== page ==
Been there. Done that. I'll try to describe what my experiences have been. I rarely got to practice a accompaniment; usually I'd step in at the last minute for a rehearsal or someone would want to sing and they would ask me to accompany.
You've got a good start by knowing some theory (classical, jazz, etc. are useful.) That means you know the general structure of songs. Since you know the songs, you might just memorize the basic chord structure. It's good to think in terms of (probably simplified) Roman numeral analysis; perhaps just think of major, minor, maybe seventh, diminished chords. The blues progression is good to know as it is very common across many types of songs: I,I,I,I;IV,IV,I,I;V,V,I,I, with perhaps some variation. Often the chords are all sevenths (major-minor). If you are playing piano behind a soloist, there are several ways to play such a pattern: block chords (not really for blues), boom-chick (alternate bass and chords, real good for blues), broken chords (good for varying things now and then), or a counter-melody that basically agrees with the chord progression. You can vary these depending on the text of the song and the desire of the soloist. It's good to write out the progression in Roman numerals (or whatever you are more familiar with) so as to make transpositions easy. Singers often want a piece to be moved higher or lower (depending on the amount of sleep the night before and other matters) or maybe the piano is tuned a half-step low (that's happened in real life.)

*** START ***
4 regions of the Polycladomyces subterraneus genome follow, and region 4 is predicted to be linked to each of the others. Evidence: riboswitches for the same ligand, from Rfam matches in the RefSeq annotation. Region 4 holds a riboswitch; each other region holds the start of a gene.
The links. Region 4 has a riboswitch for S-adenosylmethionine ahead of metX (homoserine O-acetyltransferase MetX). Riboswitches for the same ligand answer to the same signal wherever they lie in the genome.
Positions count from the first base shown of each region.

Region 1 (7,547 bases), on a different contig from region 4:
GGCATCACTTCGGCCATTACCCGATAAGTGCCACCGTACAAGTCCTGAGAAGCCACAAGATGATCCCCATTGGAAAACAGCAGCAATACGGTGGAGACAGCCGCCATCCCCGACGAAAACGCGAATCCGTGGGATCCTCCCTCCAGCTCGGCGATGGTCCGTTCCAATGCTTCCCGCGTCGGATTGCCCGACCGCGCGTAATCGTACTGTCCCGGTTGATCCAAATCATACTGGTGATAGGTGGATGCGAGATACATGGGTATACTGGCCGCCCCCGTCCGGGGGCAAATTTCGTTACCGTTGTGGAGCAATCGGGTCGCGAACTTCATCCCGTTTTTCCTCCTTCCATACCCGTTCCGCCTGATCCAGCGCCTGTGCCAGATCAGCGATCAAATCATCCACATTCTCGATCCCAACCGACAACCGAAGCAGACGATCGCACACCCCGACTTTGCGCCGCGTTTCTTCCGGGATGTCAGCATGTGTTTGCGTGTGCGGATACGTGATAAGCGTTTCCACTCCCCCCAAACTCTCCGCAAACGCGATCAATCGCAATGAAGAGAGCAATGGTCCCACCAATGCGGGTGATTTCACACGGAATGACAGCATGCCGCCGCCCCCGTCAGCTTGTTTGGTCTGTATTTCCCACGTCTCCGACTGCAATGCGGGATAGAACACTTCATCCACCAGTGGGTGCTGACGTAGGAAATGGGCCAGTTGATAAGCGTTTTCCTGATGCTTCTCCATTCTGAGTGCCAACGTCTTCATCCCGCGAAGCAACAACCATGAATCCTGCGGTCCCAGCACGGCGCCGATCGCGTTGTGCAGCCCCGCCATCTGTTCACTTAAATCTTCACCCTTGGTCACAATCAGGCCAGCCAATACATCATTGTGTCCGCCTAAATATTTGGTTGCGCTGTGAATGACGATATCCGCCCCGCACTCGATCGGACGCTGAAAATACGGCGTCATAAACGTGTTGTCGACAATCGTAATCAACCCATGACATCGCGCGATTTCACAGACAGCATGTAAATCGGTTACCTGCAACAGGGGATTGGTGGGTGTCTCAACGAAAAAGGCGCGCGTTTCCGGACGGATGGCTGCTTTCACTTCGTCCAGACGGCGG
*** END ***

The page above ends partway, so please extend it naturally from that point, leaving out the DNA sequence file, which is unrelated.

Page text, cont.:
There are other common chord progressions (there a free pdf on the internet somewhere listing many such progressions) that you can use: I,I,IV,IV,I,I,V,I and the like.
In your case, probably, you will also play the bass on the piano. A strong bass line can really help. If you look at classical lieder (and other stuff for that matter), the bass and the melody make good two-part counterpoint. A walking bass is used a lot in jazz standards and is useful in connecting parts of a song. Also, you can use a more lively bass line when you have the lead.
If you need to play a solo or break, there are several possibilities. The easiest is to just play an embellished version of the melody. When backing up the soloist, one doesn't want to get in the way, rather to be supportive (mostly play either the melodic tone or the fundamental of the underlying harmony, nothing too dissonant so as not the throw off the singer). When soloing during a break, anything goes as long as you can get back to accompanying at the end of the solo.
If you get some rehearsal time with the soloist, you can work out at least an outline of what you are going to do.
I'm sure others can probably contribute more here.